I'm performing some tests with gcc to understand the rule(s) by which it intelligently excludes unused symbols.

// main.c

#include <stdio.h>

void foo()

int main( int argc, char* argv[] )
  return 0;


// bar.c

int bar()
  return 42;


> gcc --version
gcc (GCC) 8.2.1 20181215 (Red Hat 8.2.1-6)
Copyright (C) 2018 Free Software Foundation, Inc.
This is free software; see the source for copying conditions.  There is NO
> gcc -c bar.c
> gcc -g main.c bar.o 
> nm a.out | grep "foo\|bar"
000000000040111f T bar
0000000000401106 T foo

Above, I've compiled bar.o, and linked it with a.out while compiling main.c.
Listing a.out's symbols show that both unused functions - foo() and bar() - are included in the executable.

> ar -r libbar.a bar.o
ar: creating libbar.a
> gcc -g main.c -L ./ -lbar
> nm a.out | grep "foo\|bar"
0000000000401106 T foo

Above, I've archived bar.o to libbar.a, and recreated a.out, this time linking with libbar.a instead of bar.o. This time around, unused function foo() is still present, but bar() is not.

From this experiment, I might surmise the following "rules":

  1. Symbols linked from object files are always present in executables. (Perhaps this explains why foo() is always present: is there a temporary/anonymous main.o that's created? If so, it would include foo())
  2. If an executable is linked with a library, gcc will intelligently figure out unnecessary symbols to exclude.

The above are my hypotheses based on this experiment - but how correct is it? If someone is knowledgeable with the intricacies of how linking works, I'd be grateful for some background information explaining the whys and wherefores of what's going on.

  • Is this question about ELF and th GNU gABI? Different targets vary quite a bit in this area. Mar 12, 2019 at 21:41
  • @FlorianWeimer - sorry, I'm not very familiar with those terms. I vaguely remember ELF is a "format" of the memory layout of an executable(?) I added the output of my "gcc --version" in case that answers your question.
    – StoneThrow
    Mar 12, 2019 at 21:44

1 Answer 1


It's mostly correct with the caveat that static-library linking doesn't really have per-symbol granularity. It has per-member-object-file granularity.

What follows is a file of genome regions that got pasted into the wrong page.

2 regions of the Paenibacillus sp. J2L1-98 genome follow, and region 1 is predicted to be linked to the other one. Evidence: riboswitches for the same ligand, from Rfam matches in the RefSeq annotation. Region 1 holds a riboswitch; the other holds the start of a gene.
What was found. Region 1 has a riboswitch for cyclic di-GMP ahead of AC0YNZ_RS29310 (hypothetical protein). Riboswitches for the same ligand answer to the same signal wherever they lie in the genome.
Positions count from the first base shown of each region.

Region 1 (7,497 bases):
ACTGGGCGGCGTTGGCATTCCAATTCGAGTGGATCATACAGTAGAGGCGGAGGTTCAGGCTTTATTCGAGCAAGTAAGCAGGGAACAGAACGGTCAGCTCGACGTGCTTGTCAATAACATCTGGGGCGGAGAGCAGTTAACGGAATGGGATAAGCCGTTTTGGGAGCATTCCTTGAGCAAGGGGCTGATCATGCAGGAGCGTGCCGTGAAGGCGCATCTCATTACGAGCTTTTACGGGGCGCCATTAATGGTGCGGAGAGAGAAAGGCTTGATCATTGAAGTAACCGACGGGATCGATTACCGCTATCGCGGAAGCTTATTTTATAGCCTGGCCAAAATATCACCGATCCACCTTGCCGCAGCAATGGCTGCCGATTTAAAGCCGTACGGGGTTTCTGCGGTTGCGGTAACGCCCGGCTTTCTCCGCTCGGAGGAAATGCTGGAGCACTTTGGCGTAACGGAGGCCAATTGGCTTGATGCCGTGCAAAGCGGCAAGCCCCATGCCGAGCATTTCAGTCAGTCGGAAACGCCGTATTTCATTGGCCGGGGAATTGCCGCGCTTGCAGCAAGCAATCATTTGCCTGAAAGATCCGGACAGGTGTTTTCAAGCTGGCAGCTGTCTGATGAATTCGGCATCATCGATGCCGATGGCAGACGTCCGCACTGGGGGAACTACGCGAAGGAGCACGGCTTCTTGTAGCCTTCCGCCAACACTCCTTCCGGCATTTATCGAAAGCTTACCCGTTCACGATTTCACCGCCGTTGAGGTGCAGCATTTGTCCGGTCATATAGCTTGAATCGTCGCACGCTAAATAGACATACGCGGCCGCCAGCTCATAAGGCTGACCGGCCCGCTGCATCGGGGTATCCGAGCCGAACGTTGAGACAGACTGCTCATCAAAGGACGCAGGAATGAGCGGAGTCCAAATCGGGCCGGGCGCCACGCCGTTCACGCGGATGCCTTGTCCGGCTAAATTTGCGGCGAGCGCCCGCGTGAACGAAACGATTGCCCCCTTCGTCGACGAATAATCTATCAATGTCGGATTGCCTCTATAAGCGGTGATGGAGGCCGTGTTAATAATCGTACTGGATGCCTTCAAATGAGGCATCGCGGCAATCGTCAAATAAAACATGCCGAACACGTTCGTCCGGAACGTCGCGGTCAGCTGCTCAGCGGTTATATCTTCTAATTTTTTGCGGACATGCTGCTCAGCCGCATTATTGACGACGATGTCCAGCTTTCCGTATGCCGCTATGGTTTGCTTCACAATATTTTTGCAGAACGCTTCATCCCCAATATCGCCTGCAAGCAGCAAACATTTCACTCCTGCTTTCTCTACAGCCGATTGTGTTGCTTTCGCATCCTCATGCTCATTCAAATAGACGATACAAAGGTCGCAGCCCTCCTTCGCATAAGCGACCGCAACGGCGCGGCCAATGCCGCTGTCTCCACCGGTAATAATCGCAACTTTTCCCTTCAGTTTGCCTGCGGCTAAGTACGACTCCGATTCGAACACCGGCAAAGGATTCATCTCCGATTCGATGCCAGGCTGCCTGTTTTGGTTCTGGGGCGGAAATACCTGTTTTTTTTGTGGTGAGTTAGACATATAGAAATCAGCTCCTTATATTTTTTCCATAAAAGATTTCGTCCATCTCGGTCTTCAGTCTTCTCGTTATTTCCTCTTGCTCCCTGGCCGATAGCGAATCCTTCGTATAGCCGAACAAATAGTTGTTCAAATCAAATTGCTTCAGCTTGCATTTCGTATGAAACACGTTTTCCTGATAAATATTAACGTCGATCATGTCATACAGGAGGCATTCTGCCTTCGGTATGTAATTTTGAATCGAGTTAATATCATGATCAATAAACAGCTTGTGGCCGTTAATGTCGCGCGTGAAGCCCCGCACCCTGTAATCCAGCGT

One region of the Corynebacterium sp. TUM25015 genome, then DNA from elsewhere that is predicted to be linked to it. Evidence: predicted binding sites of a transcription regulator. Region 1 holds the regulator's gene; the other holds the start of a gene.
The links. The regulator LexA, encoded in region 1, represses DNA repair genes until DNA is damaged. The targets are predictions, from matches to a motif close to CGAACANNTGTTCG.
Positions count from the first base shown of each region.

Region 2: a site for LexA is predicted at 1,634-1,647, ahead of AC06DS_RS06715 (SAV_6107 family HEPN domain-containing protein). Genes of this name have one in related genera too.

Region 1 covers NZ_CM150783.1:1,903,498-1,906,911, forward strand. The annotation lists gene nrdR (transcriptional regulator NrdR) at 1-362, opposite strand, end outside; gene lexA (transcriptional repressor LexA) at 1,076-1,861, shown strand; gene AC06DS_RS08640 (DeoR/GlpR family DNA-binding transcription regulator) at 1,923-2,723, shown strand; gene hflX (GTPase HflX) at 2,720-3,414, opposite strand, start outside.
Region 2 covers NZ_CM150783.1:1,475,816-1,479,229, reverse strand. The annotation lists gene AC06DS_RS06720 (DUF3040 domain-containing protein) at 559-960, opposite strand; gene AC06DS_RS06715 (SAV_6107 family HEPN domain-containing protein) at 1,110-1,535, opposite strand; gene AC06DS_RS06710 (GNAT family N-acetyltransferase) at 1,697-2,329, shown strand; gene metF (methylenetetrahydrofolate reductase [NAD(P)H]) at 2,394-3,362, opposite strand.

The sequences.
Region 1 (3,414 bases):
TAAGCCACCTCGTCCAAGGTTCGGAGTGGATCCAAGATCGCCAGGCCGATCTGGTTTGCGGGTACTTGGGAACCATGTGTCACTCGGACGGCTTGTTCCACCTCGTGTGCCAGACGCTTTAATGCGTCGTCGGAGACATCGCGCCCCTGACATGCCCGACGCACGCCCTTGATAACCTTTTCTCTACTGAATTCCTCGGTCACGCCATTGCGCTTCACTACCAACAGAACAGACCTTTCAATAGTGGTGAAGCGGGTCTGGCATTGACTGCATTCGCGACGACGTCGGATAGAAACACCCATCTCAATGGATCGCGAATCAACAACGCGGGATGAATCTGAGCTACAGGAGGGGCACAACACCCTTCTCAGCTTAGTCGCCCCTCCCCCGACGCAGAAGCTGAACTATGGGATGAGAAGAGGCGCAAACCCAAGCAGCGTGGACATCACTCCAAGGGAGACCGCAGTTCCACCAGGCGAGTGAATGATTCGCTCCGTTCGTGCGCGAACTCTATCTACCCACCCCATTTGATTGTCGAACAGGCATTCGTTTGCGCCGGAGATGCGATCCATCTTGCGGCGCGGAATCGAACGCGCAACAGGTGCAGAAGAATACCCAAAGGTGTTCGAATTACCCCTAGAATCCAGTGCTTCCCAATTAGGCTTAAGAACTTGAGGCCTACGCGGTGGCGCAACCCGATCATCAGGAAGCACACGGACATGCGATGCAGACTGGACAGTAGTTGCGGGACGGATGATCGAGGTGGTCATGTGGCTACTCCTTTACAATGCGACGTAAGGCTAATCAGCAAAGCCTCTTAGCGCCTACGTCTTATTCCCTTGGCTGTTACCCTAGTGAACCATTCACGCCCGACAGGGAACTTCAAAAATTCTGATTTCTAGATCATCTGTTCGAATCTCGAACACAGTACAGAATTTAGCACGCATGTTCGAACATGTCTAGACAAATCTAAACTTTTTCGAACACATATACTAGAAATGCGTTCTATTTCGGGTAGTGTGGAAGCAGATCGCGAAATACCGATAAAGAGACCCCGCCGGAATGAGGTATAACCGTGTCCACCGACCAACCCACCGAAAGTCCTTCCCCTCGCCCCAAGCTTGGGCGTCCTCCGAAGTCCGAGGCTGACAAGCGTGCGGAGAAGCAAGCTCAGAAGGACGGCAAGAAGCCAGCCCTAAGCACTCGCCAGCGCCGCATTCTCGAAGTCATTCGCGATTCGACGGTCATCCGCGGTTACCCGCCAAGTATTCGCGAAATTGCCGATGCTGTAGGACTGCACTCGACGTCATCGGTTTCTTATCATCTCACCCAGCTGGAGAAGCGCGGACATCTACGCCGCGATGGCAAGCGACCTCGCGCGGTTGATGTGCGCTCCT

If the static library contains files:


and an undefined reference to foo needs to be resolved, a.o will be brought in, and with it the bar symbol as well.

You can get the effect of per symbol granularity when you compile with -ffunction-sections -fdata-sections and then link with -Wl,--gc-sections (gc stands for garbage-collect), but bear in mind that the compiler/linker options are gcc/clang-specific and that they have some minor performance/code-size cost.

-ffunction-sections puts each function in its own section (sort of like its own object file) and -fdata-sections does the same thing for externally visible global variables. -Wl,--gc-sections then causes a garbage collector to run after the object files are linked as usual, and the garbage collector removes all sections (=>symbols) that are unreachable.

(-ffunction-sections is also useful if you want size -A the_objectfile.o to give you function sizes and if you also want those functions sizes to not slightly fluctuate based on the position of the functions (due to alignment requirements).)

  • 1
    Thank you; you've answered my question. Do you happen to know why the linker works differently when linking objects vs. static libs? I.e why does linking against an object result in unconditional inclusion of all its symbols, but linking against a static lib result in per-member-object-file exclusion of unused symbols? I'm just curious to understand rationale behind this behavior, if you happen to be aware of it.
    – StoneThrow
    Mar 12, 2019 at 22:04
  • @StoneThrow IDK. I think it's because object files aren't guaranteed to have an index and including them unconditionally avoids the need for a second pass through each object file that wouldn't be skipped, but that's just a guess.
    – PSkocik
    Mar 12, 2019 at 22:11
  • 1
    --gc-sections is not really "per-symbol granularity" of linking. Linking libraries is still on a per-object-file granularity (this can make a big difference in the presence of weak references or weak definitions with strong replacements), but after the set of objects being linked is fully resolved, the per-function/per-data-object section references are garbage-collected to drop the ones which are unreachable. Mar 12, 2019 at 23:21
  • @R.. Thanks for the clarification. That part of my answer was a little sloppy. I've edited your info in.
    – PSkocik
    Mar 13, 2019 at 8:21

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